Republican Michigan Gov. Rick Snyder
The country's economic outlook brightened noticeably in March, as employers added 216,000 jobs, pushing the overall unemployment rate down a notch to 8.8 percent and seeming to confirm that a steady job-growth dynamic is under way.
But the jobless puzzle is still missing several pieces associated with a persistently high number of workers who've been jobless longer than 26 weeks – now above six million – and a similarly persistent low number of adults who have jobs or are looking for jobs. The labor-force participation rate of just above 64 percent is the lowest in more than two decades.
Moreover, the racial disparity in unemployment remains stark: The unemployment rate for Whites is now 7.9 percent; for Latinos it's 11.3 percent, and for Blacks, 15.5 percent.
In addition, a new idea now being widely touted by conservatives as a way to help ease states' dire fiscal problems – reducing the number of weeks the jobless can receive unemployment benefits – seems to some employment analysts to be a prescription for social disaster.
Republican lawmakers in Michigan, for instance, enacted legislation last week aimed at cutting six weeks worth of 2012 unemployment benefits for out-of-work residents. The action opens a way for the legislature to fill a hole in the state's Unemployment Trust Fund that legislators themselves were responsible for digging more than a decade and a half ago.
In signing the legislation into law, Republican Michigan Gov. Rick Snyder generated even more controversy by hyping the short-term benefits of the bill – intended at first only to continue federal unemployment benefits for 35,000 Michiganders that were scheduled to end – without saying anything about the more than 20 percent reduction in benefits now slated to begin next year.
"These (continued federal) benefits are a lifeline for many Michigan families who are struggling in this challenging economy," Snyder declared in a prepared statement. "Cutting them off so abruptly would have jeopardized the well-being of those who are trying hard to find work." No mention was made of the sharply reduced state unemployment benefits that undoubtedly will leave those same out-of-work families struggling next year.
Unemployment hit Michigan with a particular vengeance during the recent recession, reaching a high of more than 14 percent in 2009.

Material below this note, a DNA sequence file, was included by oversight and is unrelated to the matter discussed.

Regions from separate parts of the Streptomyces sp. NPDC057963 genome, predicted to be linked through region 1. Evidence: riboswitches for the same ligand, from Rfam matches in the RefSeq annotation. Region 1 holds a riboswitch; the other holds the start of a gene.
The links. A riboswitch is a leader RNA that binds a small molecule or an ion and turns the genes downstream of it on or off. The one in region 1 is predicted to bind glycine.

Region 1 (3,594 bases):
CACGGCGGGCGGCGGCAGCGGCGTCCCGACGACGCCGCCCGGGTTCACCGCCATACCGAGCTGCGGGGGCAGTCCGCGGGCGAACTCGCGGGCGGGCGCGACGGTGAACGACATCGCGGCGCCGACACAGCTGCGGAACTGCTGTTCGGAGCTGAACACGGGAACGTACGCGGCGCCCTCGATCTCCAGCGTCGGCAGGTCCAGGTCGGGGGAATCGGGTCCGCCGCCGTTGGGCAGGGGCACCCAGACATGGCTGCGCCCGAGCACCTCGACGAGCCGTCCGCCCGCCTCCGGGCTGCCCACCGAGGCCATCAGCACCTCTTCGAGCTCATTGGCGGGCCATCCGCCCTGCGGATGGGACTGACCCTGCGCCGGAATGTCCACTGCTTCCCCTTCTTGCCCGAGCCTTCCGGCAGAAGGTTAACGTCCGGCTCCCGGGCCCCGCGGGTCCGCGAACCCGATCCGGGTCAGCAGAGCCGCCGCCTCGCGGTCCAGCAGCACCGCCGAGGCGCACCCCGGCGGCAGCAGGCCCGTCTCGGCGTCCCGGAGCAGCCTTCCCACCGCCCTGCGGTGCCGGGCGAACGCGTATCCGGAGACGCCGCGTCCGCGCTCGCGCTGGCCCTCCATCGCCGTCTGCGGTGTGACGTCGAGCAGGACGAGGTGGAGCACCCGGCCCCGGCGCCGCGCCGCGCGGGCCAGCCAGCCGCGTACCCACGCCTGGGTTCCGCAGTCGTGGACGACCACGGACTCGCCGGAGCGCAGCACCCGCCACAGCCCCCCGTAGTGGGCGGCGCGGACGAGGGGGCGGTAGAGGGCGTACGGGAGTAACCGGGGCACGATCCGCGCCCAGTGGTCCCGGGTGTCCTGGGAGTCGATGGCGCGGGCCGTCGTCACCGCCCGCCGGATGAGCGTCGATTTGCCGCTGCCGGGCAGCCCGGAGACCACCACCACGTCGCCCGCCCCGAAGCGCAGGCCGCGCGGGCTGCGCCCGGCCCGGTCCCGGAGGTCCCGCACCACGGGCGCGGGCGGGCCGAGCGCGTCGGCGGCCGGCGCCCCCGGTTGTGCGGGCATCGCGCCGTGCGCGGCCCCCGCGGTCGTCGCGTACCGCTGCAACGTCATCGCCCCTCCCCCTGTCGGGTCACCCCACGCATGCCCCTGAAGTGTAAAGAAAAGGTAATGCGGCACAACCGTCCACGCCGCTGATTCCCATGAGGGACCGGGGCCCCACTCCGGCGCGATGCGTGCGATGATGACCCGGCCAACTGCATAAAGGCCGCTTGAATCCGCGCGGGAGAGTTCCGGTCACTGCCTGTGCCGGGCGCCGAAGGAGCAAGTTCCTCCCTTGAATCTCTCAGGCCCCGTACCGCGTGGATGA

In a bit of political sleight of hand, Republican lawmakers slipped a clause into the bill that effectively ends the payment of state unemployment benefits to jobless Michiganders after 20 weeks beginning in 2012. Currently, every state in the nation – including Michigan – offers 26 weeks of benefits before extra payments from the federal government kick in. Republicans and groups representing the private sector, including the Michigan Chamber of Commerce, maintained that the cuts were necessary to reduce the burden on businesses that pay unemployment insurance (UI) taxes into the state's Unemployment Trust Fund.
Right now, though, there essentially are no state-generated dollars in that fund. It ran dry a while ago, and Michigan replenished it by borrowing nearly $4 billion from the federal government. "What they (business groups and legislators) leave out," noted National Employment Law Project (NELP) staff attorney Rick McHugh, "is that in 1995 they froze UI benefits and cut UI taxes." Specifically, lawmakers pared the minimum UI tax from 1.0 percent of taxable wages to 0.1 over five years.
McHugh also pointed out that legislators reduced the minimum UI tax a second time in 2002. "As a result of that, billions of dollars did not go into the trust fund over the years." In other words, the fund that lawmakers had to restock with borrowed money ran dry because of their own desire to assuage businesses by cutting UI taxes. While partially offset by benefit freezes and other benefit cuts, those major tax reductions contributed significantly to losses of revenue and federal interest.
The net result: Legislators cut UI tax rates over a 15-year period to reduce expected contributions from businesses, and now that the bill has come due on federal loans to offset those cuts they have continued to protect businesses by slicing six weeks off what essentially has become a national standard of 26 weeks of unemployment benefits.
Given historically higher rates of unemployment for African Americans as an ethnic group, McHugh agreed that Blacks may well expect to be affected disproportionately.
Asked if he thought it made economic sense to slash benefits that ultimately would have found their way into local economies through sustained consumer spending, McHugh answered with one word: "None. Cutting the state program for future workers is not really something that balances federal help. It's going in the wrong direction. It's going to hurt the economy."
Worse, he contended that businesses wouldn't be helped that much by the benefits cut. Currently, "UI taxes are 1.15 percent of total wages in Michigan," he said. In the end, "taxes (on business) aren't going to be that much lower that it's going to make a big difference."
"There seems to be an indifference, or even a meanness, there," he acknowledged. "An us-versus-them mentality."
Doug Miller is a writer living in Westchester County, New York.